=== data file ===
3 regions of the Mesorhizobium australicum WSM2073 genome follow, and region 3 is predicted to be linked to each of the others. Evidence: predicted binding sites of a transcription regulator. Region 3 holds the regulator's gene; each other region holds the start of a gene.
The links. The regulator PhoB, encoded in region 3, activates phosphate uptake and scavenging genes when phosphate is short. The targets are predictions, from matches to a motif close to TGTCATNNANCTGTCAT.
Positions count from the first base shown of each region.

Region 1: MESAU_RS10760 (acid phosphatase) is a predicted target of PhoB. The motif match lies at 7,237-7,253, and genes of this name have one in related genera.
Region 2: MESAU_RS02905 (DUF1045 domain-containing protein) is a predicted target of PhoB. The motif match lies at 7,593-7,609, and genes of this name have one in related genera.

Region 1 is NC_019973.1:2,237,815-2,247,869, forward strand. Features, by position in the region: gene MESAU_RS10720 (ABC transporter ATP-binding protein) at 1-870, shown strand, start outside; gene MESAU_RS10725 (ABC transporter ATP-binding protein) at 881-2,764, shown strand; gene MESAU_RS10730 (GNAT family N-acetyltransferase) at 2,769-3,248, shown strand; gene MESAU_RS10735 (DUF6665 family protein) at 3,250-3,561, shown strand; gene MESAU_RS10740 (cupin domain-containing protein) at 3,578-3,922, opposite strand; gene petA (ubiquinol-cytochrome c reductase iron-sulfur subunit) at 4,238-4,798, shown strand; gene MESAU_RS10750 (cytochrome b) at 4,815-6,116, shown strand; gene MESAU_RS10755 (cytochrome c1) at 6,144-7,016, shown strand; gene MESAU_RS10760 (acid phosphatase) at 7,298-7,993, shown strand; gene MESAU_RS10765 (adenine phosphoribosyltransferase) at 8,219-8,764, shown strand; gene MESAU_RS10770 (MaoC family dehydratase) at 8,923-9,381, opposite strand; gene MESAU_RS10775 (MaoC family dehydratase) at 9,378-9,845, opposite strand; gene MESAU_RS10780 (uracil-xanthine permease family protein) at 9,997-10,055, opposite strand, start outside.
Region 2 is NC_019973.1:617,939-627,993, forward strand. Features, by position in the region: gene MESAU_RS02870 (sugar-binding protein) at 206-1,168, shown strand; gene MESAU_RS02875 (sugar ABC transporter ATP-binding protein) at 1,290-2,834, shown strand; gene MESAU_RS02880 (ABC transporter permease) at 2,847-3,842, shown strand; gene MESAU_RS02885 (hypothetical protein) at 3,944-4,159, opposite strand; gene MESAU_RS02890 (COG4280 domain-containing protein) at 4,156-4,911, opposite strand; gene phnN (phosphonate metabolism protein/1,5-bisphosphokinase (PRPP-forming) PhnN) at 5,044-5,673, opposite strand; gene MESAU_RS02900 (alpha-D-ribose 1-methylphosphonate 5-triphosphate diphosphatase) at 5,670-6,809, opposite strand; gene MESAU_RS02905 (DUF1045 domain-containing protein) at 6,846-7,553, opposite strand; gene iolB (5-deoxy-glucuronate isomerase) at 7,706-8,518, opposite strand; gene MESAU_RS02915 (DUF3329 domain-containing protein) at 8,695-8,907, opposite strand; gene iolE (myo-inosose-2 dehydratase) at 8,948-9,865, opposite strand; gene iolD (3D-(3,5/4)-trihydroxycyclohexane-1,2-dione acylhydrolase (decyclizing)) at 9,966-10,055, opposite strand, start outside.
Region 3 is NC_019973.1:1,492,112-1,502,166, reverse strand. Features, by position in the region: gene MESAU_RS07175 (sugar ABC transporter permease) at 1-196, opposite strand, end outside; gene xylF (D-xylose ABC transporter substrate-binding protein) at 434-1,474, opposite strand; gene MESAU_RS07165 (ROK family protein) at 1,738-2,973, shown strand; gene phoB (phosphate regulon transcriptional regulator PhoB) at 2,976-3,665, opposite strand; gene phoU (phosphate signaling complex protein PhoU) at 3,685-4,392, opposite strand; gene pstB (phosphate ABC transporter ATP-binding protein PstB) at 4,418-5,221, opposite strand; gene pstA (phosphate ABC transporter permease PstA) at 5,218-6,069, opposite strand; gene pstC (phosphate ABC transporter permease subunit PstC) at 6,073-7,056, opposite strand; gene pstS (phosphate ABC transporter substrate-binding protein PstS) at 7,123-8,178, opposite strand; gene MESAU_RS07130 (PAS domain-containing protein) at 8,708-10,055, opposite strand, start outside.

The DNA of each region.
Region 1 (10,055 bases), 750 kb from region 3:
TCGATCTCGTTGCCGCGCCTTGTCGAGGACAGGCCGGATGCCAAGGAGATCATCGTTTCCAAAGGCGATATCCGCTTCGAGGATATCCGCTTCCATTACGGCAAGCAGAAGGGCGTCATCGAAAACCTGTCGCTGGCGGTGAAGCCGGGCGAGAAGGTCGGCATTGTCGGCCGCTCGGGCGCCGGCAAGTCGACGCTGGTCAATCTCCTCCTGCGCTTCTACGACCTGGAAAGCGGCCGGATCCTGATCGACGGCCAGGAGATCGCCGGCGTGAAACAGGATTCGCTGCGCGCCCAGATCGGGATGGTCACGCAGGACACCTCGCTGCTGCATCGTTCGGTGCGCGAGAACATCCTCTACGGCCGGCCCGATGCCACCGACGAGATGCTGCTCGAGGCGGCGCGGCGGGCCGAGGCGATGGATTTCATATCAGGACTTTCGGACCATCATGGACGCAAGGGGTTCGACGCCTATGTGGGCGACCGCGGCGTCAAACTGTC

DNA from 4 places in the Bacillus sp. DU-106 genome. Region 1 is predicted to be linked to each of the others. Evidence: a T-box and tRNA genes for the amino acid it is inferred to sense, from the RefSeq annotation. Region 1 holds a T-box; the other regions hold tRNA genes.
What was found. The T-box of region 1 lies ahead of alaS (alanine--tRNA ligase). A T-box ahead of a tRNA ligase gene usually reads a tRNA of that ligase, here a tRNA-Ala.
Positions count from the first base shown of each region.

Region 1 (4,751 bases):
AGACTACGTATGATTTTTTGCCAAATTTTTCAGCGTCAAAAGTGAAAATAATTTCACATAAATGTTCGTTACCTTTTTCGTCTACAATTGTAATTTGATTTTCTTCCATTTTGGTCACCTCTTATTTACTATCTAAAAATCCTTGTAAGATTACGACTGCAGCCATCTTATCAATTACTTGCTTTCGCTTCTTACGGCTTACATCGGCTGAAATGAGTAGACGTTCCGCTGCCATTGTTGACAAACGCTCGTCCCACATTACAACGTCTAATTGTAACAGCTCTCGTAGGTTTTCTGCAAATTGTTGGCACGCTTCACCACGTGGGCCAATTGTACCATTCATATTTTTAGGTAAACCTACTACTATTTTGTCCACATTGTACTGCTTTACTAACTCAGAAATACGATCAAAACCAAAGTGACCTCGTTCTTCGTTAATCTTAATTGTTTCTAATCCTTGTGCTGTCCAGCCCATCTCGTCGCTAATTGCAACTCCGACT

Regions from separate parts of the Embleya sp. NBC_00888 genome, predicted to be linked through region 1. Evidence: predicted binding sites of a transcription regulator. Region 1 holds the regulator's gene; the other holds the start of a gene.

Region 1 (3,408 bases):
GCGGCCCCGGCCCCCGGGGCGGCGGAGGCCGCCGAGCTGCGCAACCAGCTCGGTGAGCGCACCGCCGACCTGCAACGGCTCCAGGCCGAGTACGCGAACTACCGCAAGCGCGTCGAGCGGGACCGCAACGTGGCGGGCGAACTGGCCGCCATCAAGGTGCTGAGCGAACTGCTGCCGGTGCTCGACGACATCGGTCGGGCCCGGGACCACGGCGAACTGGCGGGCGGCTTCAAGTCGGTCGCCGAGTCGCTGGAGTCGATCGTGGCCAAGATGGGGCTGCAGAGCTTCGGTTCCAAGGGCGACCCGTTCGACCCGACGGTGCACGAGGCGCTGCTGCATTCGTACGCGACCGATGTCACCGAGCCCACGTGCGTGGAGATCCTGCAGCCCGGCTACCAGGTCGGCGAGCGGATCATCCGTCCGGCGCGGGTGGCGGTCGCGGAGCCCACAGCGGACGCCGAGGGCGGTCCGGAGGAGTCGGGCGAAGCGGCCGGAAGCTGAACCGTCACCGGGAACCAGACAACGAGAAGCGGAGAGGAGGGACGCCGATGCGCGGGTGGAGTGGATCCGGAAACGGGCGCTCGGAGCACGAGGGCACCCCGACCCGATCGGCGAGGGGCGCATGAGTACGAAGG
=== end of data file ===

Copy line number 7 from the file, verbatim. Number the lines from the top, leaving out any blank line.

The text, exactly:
Region 2 is NC_019973.1:617,939-627,993, forward strand. Features, by position in the region: gene MESAU_RS02870 (sugar-binding protein) at 206-1,168, shown strand; gene MESAU_RS02875 (sugar ABC transporter ATP-binding protein) at 1,290-2,834, shown strand; gene MESAU_RS02880 (ABC transporter permease) at 2,847-3,842, shown strand; gene MESAU_RS02885 (hypothetical protein) at 3,944-4,159, opposite strand; gene MESAU_RS02890 (COG4280 domain-containing protein) at 4,156-4,911, opposite strand; gene phnN (phosphonate metabolism protein/1,5-bisphosphokinase (PRPP-forming) PhnN) at 5,044-5,673, opposite strand; gene MESAU_RS02900 (alpha-D-ribose 1-methylphosphonate 5-triphosphate diphosphatase) at 5,670-6,809, opposite strand; gene MESAU_RS02905 (DUF1045 domain-containing protein) at 6,846-7,553, opposite strand; gene iolB (5-deoxy-glucuronate isomerase) at 7,706-8,518, opposite strand; gene MESAU_RS02915 (DUF3329 domain-containing protein) at 8,695-8,907, opposite strand; gene iolE (myo-inosose-2 dehydratase) at 8,948-9,865, opposite strand; gene iolD (3D-(3,5/4)-trihydroxycyclohexane-1,2-dione acylhydrolase (decyclizing)) at 9,966-10,055, opposite strand, start outside.